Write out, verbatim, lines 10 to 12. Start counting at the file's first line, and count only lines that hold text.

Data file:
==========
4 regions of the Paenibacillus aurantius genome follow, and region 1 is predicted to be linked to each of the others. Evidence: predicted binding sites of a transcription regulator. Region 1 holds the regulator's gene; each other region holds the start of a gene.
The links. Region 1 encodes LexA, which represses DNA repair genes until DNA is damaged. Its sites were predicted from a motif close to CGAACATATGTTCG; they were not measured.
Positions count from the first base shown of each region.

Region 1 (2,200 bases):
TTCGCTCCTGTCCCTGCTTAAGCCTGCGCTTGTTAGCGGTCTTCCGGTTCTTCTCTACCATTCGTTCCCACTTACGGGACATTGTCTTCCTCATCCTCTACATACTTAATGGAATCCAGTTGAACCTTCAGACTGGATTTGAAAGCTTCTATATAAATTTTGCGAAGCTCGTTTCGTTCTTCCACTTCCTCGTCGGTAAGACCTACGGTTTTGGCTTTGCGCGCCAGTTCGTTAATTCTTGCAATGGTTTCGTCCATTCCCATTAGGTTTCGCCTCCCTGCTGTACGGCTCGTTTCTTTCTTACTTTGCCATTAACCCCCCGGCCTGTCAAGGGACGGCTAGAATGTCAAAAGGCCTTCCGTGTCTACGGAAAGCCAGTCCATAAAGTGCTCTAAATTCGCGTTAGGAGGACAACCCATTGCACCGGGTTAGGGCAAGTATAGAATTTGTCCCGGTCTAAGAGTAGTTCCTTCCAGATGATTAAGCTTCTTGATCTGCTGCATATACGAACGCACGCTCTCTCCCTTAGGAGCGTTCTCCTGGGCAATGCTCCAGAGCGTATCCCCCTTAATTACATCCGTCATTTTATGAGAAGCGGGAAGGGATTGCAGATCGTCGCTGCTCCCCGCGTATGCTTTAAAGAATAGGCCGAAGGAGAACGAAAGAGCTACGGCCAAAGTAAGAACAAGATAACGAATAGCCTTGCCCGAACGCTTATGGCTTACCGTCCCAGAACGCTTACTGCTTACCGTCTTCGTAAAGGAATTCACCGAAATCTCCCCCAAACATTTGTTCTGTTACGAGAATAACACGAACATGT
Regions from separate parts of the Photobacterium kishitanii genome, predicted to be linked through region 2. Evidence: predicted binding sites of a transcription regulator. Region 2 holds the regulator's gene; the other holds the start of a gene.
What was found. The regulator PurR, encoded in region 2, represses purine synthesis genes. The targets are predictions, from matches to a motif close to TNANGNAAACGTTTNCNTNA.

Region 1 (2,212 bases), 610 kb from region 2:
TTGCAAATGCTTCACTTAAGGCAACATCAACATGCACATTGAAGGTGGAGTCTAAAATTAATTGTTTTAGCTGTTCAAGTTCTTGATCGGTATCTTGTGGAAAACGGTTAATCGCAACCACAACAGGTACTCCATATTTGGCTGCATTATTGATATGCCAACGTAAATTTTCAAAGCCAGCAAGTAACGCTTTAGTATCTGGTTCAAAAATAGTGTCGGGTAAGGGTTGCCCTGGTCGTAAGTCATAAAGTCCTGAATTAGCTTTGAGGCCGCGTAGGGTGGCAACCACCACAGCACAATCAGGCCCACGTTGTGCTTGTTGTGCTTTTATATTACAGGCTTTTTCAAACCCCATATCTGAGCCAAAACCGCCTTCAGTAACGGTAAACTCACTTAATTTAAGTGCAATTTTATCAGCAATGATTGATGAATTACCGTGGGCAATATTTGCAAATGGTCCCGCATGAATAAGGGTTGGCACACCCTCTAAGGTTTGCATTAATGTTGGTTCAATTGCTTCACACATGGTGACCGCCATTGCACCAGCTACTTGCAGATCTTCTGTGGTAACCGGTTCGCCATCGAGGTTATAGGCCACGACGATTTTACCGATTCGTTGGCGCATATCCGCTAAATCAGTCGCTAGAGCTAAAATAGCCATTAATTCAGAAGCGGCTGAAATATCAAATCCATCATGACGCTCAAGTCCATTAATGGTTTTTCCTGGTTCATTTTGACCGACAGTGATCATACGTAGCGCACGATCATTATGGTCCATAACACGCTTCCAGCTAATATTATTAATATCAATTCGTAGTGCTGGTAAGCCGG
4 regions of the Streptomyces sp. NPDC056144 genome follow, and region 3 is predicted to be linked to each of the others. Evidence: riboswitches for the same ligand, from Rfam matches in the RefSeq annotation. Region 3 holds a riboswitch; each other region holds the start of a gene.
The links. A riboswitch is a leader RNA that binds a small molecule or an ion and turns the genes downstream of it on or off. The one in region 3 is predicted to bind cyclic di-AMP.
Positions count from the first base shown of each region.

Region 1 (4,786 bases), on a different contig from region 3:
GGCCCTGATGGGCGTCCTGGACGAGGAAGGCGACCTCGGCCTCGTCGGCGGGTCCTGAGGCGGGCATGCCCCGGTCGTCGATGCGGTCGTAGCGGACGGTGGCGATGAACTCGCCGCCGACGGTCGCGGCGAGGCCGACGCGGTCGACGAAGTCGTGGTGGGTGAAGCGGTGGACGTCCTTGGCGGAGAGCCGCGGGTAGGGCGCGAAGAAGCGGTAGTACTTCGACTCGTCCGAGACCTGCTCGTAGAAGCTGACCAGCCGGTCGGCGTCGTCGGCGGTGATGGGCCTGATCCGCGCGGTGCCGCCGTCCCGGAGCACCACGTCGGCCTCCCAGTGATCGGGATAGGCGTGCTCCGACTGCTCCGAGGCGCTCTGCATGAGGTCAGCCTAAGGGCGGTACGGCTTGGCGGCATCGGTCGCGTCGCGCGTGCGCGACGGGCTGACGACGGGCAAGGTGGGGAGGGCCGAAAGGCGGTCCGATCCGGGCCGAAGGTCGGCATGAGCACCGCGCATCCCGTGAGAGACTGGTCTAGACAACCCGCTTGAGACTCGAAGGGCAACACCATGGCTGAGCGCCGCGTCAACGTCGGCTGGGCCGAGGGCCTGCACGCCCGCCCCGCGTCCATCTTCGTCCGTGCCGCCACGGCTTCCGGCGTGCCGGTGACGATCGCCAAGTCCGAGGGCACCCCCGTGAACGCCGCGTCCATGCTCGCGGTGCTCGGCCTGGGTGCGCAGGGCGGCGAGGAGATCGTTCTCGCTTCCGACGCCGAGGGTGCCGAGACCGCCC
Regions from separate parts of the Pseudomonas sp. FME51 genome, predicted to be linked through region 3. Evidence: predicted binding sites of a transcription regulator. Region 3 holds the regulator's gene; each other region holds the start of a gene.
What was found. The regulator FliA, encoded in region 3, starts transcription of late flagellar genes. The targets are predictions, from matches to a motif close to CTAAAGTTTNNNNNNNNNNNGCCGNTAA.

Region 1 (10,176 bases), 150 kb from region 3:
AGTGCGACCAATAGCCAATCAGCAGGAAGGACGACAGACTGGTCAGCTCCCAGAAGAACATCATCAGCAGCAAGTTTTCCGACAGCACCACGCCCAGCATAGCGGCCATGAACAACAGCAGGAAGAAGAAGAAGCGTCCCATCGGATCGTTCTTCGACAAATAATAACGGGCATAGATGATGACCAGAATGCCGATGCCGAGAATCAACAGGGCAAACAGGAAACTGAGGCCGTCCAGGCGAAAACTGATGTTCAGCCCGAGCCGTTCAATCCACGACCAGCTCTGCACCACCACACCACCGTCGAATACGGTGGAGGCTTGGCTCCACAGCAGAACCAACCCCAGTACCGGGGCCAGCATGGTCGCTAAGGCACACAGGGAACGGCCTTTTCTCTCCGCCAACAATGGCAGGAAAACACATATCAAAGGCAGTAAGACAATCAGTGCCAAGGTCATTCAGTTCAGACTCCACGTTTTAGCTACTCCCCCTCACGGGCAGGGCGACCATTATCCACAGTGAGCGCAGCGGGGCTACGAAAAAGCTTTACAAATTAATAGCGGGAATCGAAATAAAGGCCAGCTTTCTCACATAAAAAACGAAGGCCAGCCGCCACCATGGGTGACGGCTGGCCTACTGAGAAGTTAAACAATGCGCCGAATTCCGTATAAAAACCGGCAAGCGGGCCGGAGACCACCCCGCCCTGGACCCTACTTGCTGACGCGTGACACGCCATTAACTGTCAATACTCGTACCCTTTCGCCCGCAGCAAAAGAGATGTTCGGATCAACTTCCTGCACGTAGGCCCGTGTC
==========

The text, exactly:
4 regions of the Streptomyces sp. NPDC056144 genome follow, and region 3 is predicted to be linked to each of the others. Evidence: riboswitches for the same ligand, from Rfam matches in the RefSeq annotation. Region 3 holds a riboswitch; each other region holds the start of a gene.
The links. A riboswitch is a leader RNA that binds a small molecule or an ion and turns the genes downstream of it on or off. The one in region 3 is predicted to bind cyclic di-AMP.
Positions count from the first base shown of each region.